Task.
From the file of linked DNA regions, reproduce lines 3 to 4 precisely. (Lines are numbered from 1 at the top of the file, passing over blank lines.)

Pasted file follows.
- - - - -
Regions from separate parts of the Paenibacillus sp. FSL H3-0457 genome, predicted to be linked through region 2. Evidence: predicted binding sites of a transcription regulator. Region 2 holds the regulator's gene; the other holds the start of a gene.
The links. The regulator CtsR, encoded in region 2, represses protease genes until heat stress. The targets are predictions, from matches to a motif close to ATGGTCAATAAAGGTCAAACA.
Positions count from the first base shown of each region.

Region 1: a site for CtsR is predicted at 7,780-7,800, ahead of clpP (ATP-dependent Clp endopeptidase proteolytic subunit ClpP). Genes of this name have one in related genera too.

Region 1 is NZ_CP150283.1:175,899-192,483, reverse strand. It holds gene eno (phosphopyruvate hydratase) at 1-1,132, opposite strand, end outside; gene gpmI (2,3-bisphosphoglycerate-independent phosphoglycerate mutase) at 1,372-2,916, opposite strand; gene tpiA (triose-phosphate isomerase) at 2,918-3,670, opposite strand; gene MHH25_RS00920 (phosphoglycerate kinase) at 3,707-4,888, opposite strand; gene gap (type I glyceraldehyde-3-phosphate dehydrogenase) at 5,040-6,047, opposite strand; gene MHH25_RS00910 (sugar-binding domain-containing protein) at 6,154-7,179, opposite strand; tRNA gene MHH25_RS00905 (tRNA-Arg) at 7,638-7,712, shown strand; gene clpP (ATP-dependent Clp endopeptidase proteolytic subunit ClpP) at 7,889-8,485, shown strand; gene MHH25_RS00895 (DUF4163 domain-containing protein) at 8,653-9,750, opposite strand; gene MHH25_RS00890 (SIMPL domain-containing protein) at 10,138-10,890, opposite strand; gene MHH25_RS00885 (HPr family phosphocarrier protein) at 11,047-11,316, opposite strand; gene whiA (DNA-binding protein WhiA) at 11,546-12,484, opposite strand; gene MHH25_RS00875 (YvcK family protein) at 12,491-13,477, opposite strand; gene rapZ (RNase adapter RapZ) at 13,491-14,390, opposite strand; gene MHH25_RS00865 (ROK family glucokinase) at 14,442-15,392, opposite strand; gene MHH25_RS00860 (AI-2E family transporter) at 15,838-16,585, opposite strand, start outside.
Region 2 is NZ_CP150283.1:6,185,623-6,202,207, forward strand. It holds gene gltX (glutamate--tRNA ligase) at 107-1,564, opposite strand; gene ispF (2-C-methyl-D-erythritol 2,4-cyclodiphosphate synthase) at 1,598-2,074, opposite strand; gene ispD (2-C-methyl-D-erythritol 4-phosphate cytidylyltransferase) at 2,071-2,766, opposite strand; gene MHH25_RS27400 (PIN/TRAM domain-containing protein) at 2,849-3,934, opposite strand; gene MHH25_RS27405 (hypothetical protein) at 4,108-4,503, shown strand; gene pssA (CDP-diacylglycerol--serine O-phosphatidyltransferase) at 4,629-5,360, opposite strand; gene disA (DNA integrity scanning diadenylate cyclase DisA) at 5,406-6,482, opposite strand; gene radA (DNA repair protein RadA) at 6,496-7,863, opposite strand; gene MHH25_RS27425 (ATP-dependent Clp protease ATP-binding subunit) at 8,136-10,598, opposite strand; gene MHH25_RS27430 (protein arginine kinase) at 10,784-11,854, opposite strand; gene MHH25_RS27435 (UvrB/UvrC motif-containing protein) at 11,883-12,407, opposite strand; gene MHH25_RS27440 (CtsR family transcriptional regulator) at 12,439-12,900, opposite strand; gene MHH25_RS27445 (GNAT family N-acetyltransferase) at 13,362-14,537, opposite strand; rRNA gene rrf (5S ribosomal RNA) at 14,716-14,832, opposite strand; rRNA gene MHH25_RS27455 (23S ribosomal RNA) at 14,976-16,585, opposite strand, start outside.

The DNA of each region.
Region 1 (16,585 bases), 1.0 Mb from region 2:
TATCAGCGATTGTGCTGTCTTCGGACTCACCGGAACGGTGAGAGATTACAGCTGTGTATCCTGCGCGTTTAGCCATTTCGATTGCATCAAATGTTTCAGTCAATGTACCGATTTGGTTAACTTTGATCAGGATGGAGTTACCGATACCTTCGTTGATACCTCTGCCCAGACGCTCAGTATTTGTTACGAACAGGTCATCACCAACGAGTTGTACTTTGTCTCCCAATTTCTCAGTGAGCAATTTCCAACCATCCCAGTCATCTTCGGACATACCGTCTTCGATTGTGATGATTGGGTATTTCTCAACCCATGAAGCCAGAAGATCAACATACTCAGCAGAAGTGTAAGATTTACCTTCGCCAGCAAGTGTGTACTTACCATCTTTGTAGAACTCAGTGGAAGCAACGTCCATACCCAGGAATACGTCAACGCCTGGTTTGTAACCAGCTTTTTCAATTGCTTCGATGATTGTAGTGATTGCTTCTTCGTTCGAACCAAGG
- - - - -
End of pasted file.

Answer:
Positions count from the first base shown of each region.

Region 1: a site for CtsR is predicted at 7,780-7,800, ahead of clpP (ATP-dependent Clp endopeptidase proteolytic subunit ClpP). Genes of this name have one in related genera too.